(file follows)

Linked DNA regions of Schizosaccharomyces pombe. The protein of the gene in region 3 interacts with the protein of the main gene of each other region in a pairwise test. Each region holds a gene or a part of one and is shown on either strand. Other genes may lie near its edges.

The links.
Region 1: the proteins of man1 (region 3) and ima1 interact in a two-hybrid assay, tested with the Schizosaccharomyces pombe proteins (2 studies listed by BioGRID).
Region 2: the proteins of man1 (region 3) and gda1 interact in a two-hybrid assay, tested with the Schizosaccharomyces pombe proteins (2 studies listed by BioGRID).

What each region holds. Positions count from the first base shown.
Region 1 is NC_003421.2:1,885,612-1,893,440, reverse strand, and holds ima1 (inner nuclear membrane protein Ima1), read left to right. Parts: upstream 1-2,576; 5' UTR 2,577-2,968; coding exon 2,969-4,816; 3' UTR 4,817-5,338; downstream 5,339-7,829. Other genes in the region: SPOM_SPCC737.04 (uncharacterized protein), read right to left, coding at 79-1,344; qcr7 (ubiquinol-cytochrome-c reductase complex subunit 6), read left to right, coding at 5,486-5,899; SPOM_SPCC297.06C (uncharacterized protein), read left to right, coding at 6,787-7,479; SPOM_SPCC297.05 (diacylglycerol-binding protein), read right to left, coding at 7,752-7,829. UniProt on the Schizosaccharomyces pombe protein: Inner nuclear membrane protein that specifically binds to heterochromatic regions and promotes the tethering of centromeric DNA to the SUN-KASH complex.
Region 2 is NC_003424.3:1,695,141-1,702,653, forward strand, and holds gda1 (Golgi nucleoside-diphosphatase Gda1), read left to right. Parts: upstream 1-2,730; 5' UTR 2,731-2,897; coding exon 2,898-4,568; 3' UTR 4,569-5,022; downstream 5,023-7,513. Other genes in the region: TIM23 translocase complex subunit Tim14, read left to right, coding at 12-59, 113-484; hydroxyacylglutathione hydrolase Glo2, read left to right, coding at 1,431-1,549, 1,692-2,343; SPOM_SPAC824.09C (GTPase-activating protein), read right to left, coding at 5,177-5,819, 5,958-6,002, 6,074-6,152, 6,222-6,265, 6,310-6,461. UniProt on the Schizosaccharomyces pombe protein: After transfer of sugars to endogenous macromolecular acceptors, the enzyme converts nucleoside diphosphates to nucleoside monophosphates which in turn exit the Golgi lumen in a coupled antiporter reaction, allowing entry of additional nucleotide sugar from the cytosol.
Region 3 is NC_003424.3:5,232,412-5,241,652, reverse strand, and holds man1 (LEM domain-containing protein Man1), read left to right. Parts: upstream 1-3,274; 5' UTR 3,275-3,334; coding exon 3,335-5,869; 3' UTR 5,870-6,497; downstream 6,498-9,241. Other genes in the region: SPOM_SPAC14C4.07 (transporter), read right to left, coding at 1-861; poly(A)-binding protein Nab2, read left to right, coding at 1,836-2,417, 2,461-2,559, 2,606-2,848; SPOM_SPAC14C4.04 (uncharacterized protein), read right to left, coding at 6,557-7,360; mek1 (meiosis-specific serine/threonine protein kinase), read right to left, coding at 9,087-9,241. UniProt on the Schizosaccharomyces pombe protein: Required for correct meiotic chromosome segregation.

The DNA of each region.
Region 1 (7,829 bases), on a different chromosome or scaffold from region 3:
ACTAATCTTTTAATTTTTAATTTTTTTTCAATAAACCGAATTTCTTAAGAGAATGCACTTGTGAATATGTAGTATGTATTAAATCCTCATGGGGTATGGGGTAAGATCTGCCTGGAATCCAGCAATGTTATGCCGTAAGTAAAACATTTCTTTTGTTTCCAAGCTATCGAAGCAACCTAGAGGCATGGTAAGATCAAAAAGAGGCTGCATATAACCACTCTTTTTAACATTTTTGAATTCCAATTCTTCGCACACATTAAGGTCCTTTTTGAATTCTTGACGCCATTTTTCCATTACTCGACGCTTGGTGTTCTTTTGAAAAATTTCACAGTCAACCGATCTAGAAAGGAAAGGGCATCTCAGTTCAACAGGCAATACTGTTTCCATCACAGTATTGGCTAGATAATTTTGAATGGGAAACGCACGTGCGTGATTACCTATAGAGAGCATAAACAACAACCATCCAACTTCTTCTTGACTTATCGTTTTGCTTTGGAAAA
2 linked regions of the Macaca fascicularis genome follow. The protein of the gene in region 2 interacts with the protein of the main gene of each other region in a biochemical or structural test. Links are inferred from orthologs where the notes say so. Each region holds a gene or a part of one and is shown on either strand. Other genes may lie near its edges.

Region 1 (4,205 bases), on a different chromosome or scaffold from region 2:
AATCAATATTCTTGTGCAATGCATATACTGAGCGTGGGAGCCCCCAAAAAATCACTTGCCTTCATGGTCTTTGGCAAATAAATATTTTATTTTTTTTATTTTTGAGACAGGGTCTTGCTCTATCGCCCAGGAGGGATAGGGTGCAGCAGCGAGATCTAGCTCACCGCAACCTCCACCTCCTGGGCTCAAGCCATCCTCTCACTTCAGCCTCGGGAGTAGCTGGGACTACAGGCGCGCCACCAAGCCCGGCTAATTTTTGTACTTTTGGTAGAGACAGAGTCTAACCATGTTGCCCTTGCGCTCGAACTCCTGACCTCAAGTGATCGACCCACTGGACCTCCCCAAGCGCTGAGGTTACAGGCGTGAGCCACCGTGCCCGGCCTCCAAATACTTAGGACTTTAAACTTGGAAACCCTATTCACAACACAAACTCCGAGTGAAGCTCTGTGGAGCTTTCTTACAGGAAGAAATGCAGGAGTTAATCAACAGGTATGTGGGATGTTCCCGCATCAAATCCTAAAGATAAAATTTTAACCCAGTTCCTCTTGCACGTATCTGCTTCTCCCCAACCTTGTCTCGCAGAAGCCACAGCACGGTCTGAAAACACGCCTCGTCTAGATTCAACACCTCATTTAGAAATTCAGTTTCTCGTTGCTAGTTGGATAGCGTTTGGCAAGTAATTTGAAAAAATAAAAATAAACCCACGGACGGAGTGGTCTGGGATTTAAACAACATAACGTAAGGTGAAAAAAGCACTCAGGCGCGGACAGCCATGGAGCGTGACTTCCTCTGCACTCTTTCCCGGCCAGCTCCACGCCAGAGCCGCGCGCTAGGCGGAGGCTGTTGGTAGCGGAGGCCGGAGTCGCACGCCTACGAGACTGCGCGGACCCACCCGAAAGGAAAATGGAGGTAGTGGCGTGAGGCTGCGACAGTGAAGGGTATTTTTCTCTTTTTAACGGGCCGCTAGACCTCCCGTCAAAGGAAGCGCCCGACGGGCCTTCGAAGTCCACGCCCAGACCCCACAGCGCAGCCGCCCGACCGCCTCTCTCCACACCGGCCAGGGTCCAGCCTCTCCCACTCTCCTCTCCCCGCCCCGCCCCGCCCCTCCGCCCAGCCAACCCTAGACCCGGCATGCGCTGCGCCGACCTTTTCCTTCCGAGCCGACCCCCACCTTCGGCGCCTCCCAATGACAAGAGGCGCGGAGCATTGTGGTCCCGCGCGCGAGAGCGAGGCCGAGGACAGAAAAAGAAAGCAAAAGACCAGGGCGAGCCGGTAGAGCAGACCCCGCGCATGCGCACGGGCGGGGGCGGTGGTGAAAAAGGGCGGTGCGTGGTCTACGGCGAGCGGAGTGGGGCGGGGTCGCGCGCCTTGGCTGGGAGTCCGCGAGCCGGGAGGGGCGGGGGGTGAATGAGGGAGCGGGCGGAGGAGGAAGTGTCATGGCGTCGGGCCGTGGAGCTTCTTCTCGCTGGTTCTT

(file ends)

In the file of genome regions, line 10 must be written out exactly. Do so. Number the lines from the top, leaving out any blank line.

Region 1 (7,829 bases), on a different chromosome or scaffold from region 3: